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    Baby Boomer Publishing


Planning For The Larger Estate

It is a common misconception that Estate Planning is only for the wealthy, but after reading the foregoing seven chapters of reasons why every Baby Boomer needs to plan their estate, that common misconception should now be dispelled.

Estate planning is, of course, essential for those who have accumulated substantial wealth, but it is also important for those of modest or moderate wealth as well. Every dollar lost unnecessarily to taxes or administrative costs hurts the survivors more when the estate is small.

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What Is A Larger Estate?

There are three factors that decide whether you need to plan for the larger estate:

1. The size of your family;

2. How much money you want to save them; and

3. The aggregate value of your assets.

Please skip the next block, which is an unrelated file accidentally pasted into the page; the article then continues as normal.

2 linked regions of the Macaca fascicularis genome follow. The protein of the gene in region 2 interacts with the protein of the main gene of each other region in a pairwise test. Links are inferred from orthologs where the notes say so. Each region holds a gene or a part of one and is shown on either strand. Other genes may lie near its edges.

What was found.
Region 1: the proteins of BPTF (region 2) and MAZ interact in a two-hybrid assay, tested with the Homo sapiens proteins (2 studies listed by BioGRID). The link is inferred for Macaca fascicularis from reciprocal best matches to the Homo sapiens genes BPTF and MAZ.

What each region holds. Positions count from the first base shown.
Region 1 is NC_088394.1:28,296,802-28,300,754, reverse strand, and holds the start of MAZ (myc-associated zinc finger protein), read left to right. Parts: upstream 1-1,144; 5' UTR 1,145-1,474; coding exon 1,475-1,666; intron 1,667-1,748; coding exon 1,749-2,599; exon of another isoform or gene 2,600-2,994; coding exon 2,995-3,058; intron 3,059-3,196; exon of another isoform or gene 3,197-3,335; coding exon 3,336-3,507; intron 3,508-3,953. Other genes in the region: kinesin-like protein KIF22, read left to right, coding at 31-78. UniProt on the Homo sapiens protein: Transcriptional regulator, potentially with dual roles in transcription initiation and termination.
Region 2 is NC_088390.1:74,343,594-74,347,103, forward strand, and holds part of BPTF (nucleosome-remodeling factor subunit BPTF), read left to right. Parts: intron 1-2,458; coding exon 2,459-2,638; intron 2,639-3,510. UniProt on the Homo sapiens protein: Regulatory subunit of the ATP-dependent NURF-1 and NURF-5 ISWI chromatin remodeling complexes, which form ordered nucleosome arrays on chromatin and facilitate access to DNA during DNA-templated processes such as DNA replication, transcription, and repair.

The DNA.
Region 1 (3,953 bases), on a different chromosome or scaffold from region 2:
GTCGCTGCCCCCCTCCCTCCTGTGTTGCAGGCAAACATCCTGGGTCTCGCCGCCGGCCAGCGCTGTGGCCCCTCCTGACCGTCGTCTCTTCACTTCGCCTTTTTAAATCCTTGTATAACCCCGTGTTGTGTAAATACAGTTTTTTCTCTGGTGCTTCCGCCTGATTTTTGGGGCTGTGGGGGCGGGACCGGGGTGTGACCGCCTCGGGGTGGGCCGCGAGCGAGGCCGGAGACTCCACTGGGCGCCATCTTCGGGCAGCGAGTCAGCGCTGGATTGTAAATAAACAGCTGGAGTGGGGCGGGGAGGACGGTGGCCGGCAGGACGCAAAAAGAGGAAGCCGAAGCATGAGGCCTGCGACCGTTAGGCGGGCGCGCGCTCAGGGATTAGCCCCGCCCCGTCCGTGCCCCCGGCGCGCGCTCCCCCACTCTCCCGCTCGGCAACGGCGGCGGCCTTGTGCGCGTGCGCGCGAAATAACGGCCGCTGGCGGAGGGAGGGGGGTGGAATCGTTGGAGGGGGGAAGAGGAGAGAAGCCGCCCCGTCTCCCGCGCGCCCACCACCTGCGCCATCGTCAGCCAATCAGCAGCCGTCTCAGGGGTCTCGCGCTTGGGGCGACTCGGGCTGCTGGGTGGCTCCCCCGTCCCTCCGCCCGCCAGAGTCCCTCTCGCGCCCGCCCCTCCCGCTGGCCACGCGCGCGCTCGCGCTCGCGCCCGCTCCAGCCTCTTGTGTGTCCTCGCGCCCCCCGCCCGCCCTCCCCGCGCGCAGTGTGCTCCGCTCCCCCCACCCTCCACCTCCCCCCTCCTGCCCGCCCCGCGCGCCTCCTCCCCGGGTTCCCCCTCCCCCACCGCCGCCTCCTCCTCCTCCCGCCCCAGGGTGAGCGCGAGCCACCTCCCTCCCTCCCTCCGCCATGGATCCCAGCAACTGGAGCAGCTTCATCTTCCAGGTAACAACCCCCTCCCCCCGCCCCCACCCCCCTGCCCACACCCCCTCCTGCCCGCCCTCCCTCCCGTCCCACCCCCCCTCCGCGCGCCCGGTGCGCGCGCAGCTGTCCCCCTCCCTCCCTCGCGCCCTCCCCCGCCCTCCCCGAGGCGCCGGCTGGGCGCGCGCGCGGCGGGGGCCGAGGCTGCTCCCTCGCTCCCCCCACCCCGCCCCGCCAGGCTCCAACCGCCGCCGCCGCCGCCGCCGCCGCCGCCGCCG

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How The Federal Exemption Tax Works

First, you have to be married. Second, your spouse has to be a U.S. citizen. Third, each spouse has an opportunity during their lifetime (not after death) to set aside from their share of the estate the “Federal Tax exclusion limit” which in the years ’06,’07, and ’08 is $2,000,000. This is $2,000,000 that the family does not have to pay estate tax on when the first parent dies.

This “applicable exclusion amount” will also never be included as part of the surviving parent’s estate, so the children will not be taxed on the money at the death of the second parent either. This is not the case with the QTIP trust. (See The Nuts And Bolts Of A Living Trust.)

This means you can put $2,000,000 (your half of a $4,000,000 estate) into a credit shelter trust, such as the Bypass Trust, when you die and this money can sit tax free to be used for the benefit of your surviving spouse during their entire life.

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The Capital Gains Tax May Replace The Estate Tax